The views and opinions expressed on this site and blog posts (excluding comments on blog posts left by others) are entirely my own and do not represent those of any employer or organization with whom I am currently or previously have been associated.
Academic Version: Applying my personal experiences and academic research as a professor of Sociology and Asian American Studies to provide a more complete understanding of political, economic, and cultural issues and current events related to American race relations, and Asia/Asian America in particular.
Plain English: Trying to put my Ph.D. to good use.
You might be interested to read the following posts from October of years past:
2009: Asian American Students Acting Like Idiots A fight and arrests of Asian American students at a party hosted by the Lambda Phi Epsilon fraternity brings up troubling questions of race, hyper-masculinity, and accountability.
2007: New Research on Race and Genetics New scientific research on genetics may challenge some long-held beliefs about whether there are distinct and inherent biological differences between members of particular racial groups.
To complement my earlier post on recent studies on the second generation, another special issue from an academic journal focuses on issues related to social justice and activism among Asian Americans: “Asian American and Pacific Islander Population Struggles for Social Justice” in the journal Social Justice: A Journal of Crime, Conflict, and World Order (2008-2009, Volume 35 Issue 2):
This issue of Social Justice offers an overview of the struggle for social justice in the United States by Asian and Pacific Islanders, including the factors that shape oppositional consciousness and the possibility for collective action. Authors address Asian American activism in urban communities — particularly traditional Asian ethnic enclaves — around land use, affordable housing, as well as labor and community preservation.
Articles address grass-roots efforts to launch an anti-drug offensive, an environmental justice and leadership skills organization, to develop tools for Muslim women of South Asian descent to fight anti-Islamic sentiment, to confront the marginalization and stereotyping of Asian Americans in popular culture, to critique the racial differentiation of the Asian and Latino immigrant populations, and to expose how the model minority myth reinforces established inequities and places second-generation Asian Americans within a precarious, defensive dilemma in which they must constantly prove their worth as “real” Americans regardless of their legal citizenship status.
Adalberto Aguirre, Jr., and Shoon Lio: “Spaces of Mobilization: The Asian American/Pacific Islander Struggle for Social Justice”
Michael Liu and Kim Geron: “Changing Neighborhood: Ethnic Enclaves and the Struggle for Social Justice
Jinah Kim: “Immigrants, Racial Citizens, and the (Multi)Cultural Politics of Neoliberal Los Angeles”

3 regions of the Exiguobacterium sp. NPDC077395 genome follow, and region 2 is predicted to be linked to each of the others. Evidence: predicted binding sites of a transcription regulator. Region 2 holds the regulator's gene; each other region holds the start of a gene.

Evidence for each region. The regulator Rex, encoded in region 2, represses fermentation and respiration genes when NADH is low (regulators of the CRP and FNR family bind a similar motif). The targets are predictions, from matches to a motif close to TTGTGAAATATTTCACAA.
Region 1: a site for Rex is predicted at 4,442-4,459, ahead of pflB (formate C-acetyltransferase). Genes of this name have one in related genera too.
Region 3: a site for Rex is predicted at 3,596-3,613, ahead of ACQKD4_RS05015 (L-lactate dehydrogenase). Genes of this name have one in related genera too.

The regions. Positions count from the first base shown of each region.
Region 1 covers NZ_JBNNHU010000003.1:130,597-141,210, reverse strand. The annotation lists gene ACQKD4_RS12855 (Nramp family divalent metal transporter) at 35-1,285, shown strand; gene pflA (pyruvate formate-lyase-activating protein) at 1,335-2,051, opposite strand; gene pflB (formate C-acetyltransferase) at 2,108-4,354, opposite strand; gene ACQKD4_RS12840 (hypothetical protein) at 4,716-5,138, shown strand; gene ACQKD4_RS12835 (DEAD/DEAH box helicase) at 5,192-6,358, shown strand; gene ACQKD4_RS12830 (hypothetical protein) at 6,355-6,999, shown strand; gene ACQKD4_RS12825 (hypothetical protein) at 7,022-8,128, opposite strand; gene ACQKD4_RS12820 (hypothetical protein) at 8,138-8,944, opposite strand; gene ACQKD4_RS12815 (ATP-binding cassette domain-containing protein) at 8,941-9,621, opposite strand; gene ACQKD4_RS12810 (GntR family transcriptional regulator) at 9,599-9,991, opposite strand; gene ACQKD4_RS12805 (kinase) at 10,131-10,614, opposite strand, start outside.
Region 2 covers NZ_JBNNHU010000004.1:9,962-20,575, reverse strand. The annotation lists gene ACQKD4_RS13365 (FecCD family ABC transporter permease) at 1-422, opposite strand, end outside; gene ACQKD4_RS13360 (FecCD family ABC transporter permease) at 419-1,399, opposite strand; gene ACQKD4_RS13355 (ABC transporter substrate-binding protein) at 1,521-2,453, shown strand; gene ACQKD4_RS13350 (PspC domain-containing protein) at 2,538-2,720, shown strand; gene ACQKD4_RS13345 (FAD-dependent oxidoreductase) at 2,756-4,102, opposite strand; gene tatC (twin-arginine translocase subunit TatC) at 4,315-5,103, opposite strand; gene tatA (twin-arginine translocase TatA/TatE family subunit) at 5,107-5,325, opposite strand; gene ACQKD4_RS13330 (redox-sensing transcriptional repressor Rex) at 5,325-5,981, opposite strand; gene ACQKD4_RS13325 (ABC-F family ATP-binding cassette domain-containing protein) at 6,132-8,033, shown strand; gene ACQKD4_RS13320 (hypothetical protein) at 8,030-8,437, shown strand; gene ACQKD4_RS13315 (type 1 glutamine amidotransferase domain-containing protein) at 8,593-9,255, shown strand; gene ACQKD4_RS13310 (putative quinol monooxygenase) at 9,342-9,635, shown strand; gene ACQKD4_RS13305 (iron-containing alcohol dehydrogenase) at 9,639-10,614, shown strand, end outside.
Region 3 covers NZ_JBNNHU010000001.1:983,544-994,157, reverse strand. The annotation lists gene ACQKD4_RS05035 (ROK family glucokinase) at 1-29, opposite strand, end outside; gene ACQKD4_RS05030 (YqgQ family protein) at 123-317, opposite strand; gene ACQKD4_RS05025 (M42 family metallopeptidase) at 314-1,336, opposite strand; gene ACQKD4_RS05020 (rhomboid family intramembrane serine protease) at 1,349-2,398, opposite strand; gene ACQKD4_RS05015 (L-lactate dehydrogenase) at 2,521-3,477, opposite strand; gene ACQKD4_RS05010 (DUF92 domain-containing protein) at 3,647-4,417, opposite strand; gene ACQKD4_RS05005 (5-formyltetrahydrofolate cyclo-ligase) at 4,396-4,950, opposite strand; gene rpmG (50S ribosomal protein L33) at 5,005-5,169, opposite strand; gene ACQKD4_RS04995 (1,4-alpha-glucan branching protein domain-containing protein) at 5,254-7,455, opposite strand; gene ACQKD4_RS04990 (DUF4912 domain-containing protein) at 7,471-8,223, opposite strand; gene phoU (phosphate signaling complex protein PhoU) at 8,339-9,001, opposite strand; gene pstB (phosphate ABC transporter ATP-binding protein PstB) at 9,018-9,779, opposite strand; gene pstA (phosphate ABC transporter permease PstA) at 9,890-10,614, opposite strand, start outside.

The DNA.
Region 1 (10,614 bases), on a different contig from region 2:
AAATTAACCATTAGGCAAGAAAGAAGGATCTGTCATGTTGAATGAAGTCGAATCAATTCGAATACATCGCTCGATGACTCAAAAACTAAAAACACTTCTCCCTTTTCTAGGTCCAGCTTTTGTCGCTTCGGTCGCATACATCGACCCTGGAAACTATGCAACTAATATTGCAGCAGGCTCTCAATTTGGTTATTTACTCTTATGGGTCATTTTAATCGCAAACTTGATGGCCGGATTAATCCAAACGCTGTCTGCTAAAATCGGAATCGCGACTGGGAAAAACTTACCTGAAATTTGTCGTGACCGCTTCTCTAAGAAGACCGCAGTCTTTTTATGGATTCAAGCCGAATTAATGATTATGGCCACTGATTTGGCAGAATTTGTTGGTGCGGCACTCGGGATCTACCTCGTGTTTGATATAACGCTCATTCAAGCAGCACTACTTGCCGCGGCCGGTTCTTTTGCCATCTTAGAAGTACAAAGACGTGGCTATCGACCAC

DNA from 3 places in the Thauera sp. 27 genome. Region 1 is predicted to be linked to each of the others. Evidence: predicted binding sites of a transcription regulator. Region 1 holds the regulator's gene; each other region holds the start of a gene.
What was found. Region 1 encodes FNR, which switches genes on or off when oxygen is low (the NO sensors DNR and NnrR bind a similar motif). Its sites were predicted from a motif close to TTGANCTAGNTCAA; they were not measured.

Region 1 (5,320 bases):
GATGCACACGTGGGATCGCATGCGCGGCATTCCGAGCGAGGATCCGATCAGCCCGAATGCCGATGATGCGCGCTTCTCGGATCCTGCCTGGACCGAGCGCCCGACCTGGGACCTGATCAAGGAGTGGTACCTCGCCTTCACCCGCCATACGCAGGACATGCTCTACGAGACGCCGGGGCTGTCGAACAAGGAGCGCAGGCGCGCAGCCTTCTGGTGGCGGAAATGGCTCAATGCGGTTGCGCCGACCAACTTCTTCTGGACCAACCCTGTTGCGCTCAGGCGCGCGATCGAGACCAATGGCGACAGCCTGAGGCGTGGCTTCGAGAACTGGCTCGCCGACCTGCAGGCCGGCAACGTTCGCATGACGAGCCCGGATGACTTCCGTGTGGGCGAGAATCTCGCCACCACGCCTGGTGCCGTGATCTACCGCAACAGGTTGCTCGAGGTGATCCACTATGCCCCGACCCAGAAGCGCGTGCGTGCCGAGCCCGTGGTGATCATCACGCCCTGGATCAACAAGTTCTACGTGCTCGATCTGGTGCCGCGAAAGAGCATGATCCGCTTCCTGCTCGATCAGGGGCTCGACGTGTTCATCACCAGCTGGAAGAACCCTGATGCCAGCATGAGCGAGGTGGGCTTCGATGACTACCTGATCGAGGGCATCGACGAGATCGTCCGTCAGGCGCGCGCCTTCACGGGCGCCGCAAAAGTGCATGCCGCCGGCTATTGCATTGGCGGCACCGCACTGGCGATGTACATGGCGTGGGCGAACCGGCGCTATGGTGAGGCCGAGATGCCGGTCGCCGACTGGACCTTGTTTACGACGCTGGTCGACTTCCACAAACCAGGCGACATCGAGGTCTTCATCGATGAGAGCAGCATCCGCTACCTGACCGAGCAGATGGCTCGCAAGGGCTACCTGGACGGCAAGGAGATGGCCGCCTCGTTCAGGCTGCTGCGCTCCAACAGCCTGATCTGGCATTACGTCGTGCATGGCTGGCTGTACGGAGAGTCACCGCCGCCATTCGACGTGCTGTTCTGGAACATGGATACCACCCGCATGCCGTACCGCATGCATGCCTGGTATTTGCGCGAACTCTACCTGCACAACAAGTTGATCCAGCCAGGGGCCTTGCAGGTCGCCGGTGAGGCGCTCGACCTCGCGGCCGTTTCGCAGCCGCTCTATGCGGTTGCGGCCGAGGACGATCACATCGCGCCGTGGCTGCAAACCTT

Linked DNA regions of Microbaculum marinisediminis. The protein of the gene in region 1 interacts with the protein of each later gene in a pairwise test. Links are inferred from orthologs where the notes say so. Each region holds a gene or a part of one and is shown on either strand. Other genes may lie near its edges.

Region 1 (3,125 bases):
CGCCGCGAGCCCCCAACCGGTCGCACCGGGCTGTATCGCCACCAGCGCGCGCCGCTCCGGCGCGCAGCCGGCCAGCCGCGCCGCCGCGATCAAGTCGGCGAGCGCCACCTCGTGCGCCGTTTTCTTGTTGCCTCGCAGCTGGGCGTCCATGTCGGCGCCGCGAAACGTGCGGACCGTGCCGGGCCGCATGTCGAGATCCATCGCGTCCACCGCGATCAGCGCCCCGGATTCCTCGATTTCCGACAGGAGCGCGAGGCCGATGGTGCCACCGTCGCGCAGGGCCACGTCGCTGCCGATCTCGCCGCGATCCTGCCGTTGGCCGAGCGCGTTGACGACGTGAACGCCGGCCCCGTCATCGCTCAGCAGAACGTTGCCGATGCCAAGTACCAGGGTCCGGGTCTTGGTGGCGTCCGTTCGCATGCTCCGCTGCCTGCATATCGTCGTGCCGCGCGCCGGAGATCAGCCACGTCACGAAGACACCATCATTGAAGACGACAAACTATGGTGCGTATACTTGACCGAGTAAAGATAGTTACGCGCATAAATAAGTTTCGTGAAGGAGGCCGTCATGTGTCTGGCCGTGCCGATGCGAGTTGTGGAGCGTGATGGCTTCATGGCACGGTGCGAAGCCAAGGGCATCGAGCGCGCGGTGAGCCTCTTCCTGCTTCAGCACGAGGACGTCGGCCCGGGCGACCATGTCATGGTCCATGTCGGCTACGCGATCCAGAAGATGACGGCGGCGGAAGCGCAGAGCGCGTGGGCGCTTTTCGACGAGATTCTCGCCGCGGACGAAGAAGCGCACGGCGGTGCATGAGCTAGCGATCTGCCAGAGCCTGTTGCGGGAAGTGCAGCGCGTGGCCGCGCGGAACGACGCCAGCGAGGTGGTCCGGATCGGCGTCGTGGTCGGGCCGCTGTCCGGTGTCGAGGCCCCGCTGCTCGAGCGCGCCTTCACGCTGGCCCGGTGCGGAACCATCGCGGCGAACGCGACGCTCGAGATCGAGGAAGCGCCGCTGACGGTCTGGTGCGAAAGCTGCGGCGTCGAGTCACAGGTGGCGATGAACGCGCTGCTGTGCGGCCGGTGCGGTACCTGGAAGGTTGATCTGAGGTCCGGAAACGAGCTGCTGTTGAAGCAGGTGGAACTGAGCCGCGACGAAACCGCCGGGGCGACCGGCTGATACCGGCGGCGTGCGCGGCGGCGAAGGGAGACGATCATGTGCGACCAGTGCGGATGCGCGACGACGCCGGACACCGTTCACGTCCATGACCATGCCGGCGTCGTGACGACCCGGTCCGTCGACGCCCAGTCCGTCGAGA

Diane C. Fujino: “Race, Place, Space, and Political Development: Japanese-American Radicalism in the “Pre-Movement” 1960s”
May Fu: “‘Serve the People and You Help Yourself’”: Japanese-American Anti-Drug Organizing in Los Angeles, 1969 to 1972″
Bindi Shah: “The Politics of Race and Education: Second-Generation Laotian Women Campaign for Improved Educational Services”
Etsuko Maruoka: “Wearing ‘Our Sword’: Post-September 11 Activism Among South Asian Muslim Women Student Organizations in New York”
Lisa Sun-Hee Park: “Continuing Significance of the Model Minority Myth: The Second Generation”
Meera E. Deo, Christina Chin, Jenny J. Lee, Noriko Milman, and Nancy Wang Yuen: “Missing in Action: ‘Framing’ Race in Prime-Time Television”
The San Francisco Chronicle has an article and commentary by Jeff Yang about the current state of Asian Americans trying to achieve stardom on television:
The CBS sitcom “King of Queens” takes place in a region of New York where one out of five people is Asian, yet none of the regular or recurring characters is Asian American. You won’t find any of Orange County’s half a million Asians on Fox’s “The OC.” And though the WB’s “Charmed” is set in San Francisco, the three witchy Halliwell sisters seem mysteriously oblivious to the fact that a third of the city’s population — the Asian third — has magically vanished.
In fact, although Asian Americans make up about five percent of the U.S. population, we represent just 2.7 percent of all regularly appearing characters on prime-time TV and have only a handful of the starring or recurring roles in television’s traditional staple commodities: dramas and situation comedies. Oddly enough, hope has come from an unlikely source: reality TV, which has offered a backdoor means for some of Asian America’s most dynamic talents and, uh, colorful personalities to finally find a spotlight on the world’s biggest stage.
On ABC’s breakout reality hit “Dancing with the Stars,” Carrie Ann Inaba was showcased as one of three professional judges evaluating the fancy footwork of celebs like Evander Holyfield, “Seinfeld”‘s John O’Hurley and “General Hospital”‘s Kelly Monaco. And NBC’s much-buzzed-about new reality program “Three Wishes” features Diane Mizota as one of its three “angels,” who travel across small-town America, making dreams come true.
Yang notes that ironically, the one Asian American personality who’s been able to achieve the most fame and stardom is actually the dreaded William Hung — a pretty depressing thought. Yang’s article also gives a nice breakdown of some of the most notable Asian Americans who have appeared on reality TV in recent years and what they’re doing now. So I guess we’ll just have to keep doing what we’ve been doing — doing the best we can given the opportunities we have, and at the same time, trying our best to open our own doors.